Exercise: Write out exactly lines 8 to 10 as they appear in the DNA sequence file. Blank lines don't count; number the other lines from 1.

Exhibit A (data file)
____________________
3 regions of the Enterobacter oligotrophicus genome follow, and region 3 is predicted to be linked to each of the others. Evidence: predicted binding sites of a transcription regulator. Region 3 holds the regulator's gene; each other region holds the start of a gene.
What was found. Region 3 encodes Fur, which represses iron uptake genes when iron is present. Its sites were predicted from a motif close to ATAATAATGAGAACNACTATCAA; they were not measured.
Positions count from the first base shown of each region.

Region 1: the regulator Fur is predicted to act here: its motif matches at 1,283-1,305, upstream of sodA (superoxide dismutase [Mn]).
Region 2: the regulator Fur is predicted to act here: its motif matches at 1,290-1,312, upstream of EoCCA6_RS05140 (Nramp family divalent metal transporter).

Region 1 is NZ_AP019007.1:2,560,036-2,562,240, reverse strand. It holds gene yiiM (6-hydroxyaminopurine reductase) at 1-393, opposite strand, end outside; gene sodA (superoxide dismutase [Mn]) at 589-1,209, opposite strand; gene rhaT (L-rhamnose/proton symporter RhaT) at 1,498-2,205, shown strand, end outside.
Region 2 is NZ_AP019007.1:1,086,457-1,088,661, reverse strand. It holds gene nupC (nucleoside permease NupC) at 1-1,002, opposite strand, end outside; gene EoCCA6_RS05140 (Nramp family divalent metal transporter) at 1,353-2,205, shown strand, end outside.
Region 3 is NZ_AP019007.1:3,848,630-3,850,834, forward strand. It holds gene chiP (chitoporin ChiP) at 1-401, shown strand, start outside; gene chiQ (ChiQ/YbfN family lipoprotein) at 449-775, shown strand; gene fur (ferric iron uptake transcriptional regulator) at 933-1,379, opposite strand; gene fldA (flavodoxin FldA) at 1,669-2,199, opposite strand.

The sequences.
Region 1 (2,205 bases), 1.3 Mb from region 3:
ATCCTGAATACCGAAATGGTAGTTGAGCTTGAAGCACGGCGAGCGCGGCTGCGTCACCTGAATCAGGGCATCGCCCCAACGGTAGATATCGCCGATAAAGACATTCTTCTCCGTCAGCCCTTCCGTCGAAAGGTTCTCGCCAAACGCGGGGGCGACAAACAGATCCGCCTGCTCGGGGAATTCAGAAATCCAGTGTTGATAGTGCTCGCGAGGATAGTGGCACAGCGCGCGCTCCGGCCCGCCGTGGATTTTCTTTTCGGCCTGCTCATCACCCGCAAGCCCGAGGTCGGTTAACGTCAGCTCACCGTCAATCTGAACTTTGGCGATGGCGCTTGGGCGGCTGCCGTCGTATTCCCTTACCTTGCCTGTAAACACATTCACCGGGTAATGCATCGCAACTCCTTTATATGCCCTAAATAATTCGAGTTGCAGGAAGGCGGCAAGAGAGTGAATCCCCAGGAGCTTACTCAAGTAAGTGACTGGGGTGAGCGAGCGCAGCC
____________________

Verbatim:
Region 3 is NZ_AP019007.1:3,848,630-3,850,834, forward strand. It holds gene chiP (chitoporin ChiP) at 1-401, shown strand, start outside; gene chiQ (ChiQ/YbfN family lipoprotein) at 449-775, shown strand; gene fur (ferric iron uptake transcriptional regulator) at 933-1,379, opposite strand; gene fldA (flavodoxin FldA) at 1,669-2,199, opposite strand.

The sequences.
Region 1 (2,205 bases), 1.3 Mb from region 3: